Corruption claims, racism issues, record-breaking feats and a death that shook the world.
The US government has paid professional sports franchises millions of dollars over almost four years as part of a taxpayer-funded programme to promote the military, according to a US Senate report.
The report said on Wednesday that the Department of Defense (DoD) paid more than $9m to NFL, NBA, MLB, MLS, NHL teams and NASCAR to bolster recruitment and promote the armed services by staging patriotic displays at sporting events.
The activities included paying for recruitment ceremonies, on-field colour-guard performances, hometown heroes ceremonies, puck drops and first pitches.
“Americans across the country should be deeply disappointed that many of the ceremonies honouring troops at professional sporting events are not actually being conducted out of a sense of patriotism, but for profit in the form of millions in taxpayer dollars going from the Department of Defense to wealthy pro sports franchises,” said Senator John McCain, one of the co-authors of the report.
McCain and Flake said they are not against patriotic salutes, but they are against taxpayer funds being used to compensate multimillion-dollar sports teams.
The report said much of the money was doled out without proper supervision.
“Americans deserve the ability to assume that tributes for our men and women in military uniform are genuine displays of national pride, which many are, rather than taxpayer-funded DoD marketing gimmicks,” the report said.
The report said the NFL initially downplayed criticism of the practice but has now called on all its clubs to stop accepting money for patriotic events.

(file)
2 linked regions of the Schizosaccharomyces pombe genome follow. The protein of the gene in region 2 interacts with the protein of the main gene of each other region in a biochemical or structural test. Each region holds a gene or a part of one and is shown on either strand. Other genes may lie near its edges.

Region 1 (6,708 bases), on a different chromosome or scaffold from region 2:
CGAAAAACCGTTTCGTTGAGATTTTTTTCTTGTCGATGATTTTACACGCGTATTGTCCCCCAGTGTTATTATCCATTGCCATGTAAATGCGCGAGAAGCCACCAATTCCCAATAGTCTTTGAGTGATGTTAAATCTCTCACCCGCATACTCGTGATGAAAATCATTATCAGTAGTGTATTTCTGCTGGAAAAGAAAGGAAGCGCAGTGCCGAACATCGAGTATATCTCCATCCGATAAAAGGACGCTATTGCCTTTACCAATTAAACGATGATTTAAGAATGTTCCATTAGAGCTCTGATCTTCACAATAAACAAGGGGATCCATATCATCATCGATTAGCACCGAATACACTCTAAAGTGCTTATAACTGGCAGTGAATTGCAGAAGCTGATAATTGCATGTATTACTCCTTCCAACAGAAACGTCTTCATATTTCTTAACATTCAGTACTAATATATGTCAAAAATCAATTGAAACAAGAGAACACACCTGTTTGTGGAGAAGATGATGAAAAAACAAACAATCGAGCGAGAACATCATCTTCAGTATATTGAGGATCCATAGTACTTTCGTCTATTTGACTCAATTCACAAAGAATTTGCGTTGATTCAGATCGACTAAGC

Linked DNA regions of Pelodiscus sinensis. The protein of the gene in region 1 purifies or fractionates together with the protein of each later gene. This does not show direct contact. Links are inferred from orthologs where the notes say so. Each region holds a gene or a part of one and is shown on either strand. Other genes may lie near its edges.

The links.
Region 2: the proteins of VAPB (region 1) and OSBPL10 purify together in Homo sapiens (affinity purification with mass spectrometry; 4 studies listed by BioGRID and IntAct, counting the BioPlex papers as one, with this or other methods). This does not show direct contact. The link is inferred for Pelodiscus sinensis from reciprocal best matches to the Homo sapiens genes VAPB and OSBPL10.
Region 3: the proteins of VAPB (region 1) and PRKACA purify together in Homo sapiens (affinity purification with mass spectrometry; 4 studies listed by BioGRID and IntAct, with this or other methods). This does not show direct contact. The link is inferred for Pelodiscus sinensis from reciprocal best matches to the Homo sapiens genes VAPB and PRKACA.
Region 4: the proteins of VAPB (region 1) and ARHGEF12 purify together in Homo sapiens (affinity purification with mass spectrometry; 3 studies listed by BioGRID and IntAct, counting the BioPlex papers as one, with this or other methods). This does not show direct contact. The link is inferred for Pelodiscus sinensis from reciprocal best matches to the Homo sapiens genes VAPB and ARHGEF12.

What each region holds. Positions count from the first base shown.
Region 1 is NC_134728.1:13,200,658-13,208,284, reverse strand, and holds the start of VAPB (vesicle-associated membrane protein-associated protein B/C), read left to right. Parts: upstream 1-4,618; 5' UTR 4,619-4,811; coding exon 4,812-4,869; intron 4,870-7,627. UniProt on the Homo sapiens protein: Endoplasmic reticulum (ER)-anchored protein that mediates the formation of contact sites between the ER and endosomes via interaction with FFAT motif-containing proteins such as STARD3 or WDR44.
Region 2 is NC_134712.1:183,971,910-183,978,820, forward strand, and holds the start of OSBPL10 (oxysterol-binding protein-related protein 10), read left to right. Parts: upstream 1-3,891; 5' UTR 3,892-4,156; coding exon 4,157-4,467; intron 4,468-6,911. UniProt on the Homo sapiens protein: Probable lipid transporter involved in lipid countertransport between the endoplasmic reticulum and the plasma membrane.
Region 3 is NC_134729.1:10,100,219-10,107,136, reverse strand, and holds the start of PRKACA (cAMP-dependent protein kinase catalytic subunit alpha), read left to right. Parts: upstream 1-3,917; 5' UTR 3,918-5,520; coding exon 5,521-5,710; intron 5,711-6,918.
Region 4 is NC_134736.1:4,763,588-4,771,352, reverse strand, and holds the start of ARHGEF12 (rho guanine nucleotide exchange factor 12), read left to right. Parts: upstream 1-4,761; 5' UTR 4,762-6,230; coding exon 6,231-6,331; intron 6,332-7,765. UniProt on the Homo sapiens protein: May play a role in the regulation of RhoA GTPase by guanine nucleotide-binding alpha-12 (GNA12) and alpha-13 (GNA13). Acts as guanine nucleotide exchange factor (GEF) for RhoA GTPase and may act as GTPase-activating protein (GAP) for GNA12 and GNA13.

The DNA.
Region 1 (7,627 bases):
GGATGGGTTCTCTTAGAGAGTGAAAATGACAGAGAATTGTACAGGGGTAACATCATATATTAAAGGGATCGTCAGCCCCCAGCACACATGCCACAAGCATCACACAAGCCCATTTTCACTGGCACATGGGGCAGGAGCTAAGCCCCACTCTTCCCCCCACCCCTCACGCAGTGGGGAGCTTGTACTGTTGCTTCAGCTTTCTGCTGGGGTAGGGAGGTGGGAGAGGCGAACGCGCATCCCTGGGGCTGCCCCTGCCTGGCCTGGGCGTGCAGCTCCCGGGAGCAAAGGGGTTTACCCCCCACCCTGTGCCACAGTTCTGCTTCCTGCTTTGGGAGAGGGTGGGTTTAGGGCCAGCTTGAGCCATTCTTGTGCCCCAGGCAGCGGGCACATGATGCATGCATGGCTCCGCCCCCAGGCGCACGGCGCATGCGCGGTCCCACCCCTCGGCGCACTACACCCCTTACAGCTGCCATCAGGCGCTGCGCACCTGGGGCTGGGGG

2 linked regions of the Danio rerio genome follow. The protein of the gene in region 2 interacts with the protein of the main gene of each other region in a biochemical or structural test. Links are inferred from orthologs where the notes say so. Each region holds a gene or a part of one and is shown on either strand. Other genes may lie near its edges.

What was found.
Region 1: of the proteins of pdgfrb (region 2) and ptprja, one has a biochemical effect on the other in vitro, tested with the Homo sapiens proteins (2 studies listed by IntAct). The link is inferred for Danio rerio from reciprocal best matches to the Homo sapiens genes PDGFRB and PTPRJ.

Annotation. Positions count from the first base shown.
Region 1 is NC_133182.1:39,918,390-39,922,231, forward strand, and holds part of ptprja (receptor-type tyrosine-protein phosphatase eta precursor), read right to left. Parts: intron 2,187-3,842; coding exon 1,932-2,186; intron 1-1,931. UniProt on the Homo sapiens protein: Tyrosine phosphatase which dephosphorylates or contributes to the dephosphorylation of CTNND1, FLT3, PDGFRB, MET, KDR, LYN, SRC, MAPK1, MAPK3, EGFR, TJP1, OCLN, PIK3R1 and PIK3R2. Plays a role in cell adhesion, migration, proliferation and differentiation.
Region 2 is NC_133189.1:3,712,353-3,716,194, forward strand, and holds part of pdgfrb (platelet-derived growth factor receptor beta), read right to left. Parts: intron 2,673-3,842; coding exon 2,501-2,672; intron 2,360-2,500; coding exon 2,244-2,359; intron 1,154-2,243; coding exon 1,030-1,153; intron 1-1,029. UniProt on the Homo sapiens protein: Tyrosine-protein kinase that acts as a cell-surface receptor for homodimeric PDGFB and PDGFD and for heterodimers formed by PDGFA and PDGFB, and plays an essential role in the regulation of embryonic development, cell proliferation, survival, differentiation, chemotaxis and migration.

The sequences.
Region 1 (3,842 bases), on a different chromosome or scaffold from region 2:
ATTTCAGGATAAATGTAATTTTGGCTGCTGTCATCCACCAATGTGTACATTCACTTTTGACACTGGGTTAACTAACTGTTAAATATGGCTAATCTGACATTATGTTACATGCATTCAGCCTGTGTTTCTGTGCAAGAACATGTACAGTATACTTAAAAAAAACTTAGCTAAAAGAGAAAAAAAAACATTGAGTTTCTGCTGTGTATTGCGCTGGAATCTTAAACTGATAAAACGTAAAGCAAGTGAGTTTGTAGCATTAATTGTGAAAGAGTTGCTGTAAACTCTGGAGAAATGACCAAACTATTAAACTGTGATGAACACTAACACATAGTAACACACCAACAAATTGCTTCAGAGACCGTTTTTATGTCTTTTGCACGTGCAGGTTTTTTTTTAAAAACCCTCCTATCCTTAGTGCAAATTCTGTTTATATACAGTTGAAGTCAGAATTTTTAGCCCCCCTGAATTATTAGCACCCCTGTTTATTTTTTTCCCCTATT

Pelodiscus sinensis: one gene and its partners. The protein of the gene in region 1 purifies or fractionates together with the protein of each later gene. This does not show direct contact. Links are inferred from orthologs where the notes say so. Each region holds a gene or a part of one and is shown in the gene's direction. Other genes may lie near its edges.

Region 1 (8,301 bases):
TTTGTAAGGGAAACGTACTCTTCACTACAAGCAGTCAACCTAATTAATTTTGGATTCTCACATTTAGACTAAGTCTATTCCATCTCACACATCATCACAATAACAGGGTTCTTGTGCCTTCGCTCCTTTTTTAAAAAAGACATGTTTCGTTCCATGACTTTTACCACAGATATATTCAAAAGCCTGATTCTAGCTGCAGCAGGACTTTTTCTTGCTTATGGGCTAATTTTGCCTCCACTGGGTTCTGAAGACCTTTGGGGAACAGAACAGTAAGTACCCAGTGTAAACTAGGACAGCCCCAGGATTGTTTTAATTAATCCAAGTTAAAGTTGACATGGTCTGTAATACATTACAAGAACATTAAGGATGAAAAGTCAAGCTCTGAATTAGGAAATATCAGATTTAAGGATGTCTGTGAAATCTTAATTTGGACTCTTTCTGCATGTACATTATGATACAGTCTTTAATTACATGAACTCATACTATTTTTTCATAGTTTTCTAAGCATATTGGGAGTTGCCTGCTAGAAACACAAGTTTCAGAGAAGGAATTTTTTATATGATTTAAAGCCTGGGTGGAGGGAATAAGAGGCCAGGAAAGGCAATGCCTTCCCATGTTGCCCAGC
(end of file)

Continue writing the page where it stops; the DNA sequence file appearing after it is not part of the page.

Some of the biggest recipients of the Pentagon money included the NFL’s Atlanta Falcons – which has received a total of $879,000 since 2012 – and NASCAR, which received $1.5m just this year.
The Senate report also noted that the records of all contracts since 2012 between the military and sports franchises were requested from the Pentagon, but only two-thirds of them were provided.
Some of the material provided was also misleading, according to the report.
Asked whether US President Barack Obama thought it was appropriate for the DoD to pay professional sports franchises to honour service members at games, Josh Earnest, White House press secretary, said: “I’m not aware that the president has weighed in on this, and I will acknowledge that I’m not aware of the policies that govern those kinds of relationships.
“I do know that the Department of Defense would likely say that these kinds of relationships enhance their recruiting efforts.”